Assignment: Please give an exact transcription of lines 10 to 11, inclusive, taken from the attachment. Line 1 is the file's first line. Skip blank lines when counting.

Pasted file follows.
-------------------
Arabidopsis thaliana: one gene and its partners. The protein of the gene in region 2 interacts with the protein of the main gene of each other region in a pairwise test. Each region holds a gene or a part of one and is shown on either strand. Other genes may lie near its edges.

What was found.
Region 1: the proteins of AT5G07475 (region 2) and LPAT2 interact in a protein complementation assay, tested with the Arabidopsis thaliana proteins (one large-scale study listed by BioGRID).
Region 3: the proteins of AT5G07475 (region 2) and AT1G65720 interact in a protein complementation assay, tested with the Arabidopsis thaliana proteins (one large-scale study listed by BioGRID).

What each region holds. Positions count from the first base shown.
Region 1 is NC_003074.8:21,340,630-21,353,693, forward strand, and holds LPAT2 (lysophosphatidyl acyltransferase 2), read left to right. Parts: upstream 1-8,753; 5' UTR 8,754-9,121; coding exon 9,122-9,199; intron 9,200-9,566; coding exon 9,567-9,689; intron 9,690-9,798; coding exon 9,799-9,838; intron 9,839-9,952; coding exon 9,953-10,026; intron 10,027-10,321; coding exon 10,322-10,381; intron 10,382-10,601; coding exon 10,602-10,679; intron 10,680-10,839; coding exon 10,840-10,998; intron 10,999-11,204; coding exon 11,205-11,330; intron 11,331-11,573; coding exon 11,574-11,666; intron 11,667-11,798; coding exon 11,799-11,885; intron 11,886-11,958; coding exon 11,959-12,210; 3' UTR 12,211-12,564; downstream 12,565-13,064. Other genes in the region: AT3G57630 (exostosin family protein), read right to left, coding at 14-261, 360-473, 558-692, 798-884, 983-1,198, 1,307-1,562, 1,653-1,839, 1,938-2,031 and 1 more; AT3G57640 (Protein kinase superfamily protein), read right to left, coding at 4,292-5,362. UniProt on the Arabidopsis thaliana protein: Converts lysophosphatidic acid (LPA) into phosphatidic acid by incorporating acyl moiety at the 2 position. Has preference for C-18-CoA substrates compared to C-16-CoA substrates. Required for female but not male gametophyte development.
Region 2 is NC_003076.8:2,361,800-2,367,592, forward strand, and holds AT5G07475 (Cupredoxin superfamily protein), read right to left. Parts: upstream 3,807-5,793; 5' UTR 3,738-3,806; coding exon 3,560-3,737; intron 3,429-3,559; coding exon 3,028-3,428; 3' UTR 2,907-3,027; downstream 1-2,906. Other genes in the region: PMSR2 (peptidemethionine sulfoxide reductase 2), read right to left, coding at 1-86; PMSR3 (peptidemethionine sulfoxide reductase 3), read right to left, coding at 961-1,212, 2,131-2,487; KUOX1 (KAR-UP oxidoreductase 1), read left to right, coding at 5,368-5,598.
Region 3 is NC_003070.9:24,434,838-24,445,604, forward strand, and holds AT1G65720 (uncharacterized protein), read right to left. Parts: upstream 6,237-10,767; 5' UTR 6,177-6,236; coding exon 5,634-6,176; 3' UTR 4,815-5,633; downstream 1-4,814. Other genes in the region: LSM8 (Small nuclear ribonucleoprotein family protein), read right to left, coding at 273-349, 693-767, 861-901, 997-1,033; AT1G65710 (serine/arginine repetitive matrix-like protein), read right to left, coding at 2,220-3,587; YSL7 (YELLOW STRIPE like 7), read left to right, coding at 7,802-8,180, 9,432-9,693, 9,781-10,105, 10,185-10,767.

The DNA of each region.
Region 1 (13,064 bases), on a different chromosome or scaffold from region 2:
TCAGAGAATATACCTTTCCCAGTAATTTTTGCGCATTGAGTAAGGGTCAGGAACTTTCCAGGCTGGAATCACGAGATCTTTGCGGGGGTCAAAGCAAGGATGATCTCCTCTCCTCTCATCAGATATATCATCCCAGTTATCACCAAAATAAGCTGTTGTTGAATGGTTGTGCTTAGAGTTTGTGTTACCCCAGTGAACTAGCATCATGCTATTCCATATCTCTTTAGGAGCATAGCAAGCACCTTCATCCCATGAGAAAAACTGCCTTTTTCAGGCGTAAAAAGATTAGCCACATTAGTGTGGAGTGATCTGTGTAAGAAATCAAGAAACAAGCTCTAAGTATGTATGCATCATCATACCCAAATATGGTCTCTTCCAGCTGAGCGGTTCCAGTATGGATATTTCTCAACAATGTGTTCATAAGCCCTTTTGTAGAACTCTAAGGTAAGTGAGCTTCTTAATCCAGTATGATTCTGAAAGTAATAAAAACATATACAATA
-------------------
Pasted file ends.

Region 1 (13,064 bases), on a different chromosome or scaffold from region 2:
TCAGAGAATATACCTTTCCCAGTAATTTTTGCGCATTGAGTAAGGGTCAGGAACTTTCCAGGCTGGAATCACGAGATCTTTGCGGGGGTCAAAGCAAGGATGATCTCCTCTCCTCTCATCAGATATATCATCCCAGTTATCACCAAAATAAGCTGTTGTTGAATGGTTGTGCTTAGAGTTTGTGTTACCCCAGTGAACTAGCATCATGCTATTCCATATCTCTTTAGGAGCATAGCAAGCACCTTCATCCCATGAGAAAAACTGCCTTTTTCAGGCGTAAAAAGATTAGCCACATTAGTGTGGAGTGATCTGTGTAAGAAATCAAGAAACAAGCTCTAAGTATGTATGCATCATCATACCCAAATATGGTCTCTTCCAGCTGAGCGGTTCCAGTATGGATATTTCTCAACAATGTGTTCATAAGCCCTTTTGTAGAACTCTAAGGTAAGTGAGCTTCTTAATCCAGTATGATTCTGAAAGTAATAAAAACATATACAATA